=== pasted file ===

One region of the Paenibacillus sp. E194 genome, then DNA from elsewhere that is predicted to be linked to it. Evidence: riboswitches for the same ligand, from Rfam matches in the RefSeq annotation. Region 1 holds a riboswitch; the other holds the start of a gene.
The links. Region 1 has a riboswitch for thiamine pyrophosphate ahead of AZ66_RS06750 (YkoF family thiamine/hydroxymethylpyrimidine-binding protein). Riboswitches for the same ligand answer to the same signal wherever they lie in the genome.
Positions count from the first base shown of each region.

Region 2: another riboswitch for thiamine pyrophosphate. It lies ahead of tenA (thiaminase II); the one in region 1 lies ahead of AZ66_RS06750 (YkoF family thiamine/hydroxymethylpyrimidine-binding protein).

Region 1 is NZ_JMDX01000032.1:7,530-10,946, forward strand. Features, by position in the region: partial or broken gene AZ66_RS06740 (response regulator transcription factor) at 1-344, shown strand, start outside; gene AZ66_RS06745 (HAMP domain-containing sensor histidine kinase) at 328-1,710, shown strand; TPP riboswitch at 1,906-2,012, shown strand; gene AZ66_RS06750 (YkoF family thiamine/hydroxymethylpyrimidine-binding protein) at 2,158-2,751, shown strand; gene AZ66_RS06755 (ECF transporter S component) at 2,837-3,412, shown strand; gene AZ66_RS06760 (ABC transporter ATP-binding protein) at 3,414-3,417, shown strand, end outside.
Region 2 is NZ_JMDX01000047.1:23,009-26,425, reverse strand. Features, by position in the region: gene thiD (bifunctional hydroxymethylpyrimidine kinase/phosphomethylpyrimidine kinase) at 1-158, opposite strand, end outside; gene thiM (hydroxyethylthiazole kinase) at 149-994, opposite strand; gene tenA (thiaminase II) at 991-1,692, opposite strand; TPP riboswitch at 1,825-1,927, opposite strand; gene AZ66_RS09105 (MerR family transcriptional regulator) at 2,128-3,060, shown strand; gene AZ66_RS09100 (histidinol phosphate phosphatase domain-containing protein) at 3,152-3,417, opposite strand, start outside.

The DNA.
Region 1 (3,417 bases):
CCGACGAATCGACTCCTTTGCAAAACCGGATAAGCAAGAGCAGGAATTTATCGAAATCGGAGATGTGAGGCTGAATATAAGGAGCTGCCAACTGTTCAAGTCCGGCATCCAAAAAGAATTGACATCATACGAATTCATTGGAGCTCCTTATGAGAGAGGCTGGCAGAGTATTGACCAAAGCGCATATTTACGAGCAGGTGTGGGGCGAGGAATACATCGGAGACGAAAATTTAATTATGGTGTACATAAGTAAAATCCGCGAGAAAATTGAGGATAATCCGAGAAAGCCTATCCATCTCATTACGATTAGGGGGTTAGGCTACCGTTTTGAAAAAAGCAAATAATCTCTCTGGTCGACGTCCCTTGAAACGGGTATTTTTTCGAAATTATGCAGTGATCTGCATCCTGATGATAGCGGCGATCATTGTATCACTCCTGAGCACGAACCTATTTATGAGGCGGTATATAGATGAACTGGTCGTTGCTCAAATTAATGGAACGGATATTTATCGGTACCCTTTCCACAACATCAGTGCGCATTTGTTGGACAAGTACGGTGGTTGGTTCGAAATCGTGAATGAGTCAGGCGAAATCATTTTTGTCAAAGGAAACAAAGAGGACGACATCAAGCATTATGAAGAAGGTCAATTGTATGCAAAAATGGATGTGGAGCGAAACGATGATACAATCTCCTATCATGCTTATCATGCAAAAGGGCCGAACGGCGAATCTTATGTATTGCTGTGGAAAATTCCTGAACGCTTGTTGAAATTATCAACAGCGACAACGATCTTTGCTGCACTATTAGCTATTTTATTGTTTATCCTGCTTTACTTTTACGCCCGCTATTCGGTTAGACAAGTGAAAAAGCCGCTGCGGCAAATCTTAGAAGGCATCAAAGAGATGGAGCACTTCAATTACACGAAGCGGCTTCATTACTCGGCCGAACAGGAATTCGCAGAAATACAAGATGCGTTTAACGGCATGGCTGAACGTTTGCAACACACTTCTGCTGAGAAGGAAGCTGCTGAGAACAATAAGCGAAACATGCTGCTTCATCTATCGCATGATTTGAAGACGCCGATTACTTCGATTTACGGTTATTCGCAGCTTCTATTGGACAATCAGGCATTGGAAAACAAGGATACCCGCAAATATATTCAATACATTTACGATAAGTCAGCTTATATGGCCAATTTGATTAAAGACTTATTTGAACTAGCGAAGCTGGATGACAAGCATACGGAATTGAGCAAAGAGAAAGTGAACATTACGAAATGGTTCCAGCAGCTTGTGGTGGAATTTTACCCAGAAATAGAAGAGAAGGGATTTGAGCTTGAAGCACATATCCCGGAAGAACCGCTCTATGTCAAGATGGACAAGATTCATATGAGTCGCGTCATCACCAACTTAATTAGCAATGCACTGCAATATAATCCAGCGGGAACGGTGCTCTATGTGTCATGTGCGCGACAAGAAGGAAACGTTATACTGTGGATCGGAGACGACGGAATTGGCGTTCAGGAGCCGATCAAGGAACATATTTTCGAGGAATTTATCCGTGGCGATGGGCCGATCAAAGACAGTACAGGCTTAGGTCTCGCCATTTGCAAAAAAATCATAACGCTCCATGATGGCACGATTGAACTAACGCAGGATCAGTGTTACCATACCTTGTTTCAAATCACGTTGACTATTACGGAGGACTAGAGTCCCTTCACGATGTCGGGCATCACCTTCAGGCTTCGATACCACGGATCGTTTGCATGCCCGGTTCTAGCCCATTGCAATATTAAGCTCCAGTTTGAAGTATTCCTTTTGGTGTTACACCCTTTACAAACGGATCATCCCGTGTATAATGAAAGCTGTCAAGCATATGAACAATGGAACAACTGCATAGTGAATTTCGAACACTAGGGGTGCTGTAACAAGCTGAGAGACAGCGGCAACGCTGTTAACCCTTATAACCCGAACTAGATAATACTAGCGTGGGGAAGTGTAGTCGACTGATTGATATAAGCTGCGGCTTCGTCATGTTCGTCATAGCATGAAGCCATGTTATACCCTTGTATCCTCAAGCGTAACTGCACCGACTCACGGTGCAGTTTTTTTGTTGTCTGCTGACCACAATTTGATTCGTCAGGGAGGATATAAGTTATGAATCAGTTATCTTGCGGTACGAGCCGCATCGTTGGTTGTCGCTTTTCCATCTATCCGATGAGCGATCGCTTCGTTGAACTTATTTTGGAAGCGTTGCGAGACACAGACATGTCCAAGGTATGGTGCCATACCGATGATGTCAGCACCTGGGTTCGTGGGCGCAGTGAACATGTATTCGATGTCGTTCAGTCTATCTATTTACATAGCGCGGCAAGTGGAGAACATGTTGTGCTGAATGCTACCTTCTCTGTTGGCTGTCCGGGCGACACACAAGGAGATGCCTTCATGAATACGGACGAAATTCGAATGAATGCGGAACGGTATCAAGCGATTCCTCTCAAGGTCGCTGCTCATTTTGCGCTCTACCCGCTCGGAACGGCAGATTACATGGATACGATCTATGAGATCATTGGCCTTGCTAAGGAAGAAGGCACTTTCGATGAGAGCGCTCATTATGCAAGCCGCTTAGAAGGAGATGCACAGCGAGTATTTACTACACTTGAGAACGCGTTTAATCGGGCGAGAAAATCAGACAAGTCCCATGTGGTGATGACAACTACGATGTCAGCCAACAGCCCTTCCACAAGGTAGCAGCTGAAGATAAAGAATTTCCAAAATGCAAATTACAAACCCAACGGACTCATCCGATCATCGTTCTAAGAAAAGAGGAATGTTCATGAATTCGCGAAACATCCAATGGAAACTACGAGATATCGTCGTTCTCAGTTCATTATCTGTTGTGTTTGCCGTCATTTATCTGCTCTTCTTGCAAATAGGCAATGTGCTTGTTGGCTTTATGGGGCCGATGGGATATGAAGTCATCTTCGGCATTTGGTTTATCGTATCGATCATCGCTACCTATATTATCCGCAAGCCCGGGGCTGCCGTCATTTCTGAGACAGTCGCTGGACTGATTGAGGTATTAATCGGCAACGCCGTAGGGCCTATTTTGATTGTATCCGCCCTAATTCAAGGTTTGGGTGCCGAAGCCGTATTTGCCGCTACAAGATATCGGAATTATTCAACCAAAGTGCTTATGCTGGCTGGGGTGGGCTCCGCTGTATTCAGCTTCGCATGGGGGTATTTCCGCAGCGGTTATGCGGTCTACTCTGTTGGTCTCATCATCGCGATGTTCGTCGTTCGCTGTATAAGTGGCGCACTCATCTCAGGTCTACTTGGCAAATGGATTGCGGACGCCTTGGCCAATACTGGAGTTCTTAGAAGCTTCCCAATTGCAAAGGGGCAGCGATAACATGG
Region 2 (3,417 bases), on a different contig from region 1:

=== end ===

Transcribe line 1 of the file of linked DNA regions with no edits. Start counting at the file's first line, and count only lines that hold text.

One region of the Paenibacillus sp. E194 genome, then DNA from elsewhere that is predicted to be linked to it. Evidence: riboswitches for the same ligand, from Rfam matches in the RefSeq annotation. Region 1 holds a riboswitch; the other holds the start of a gene.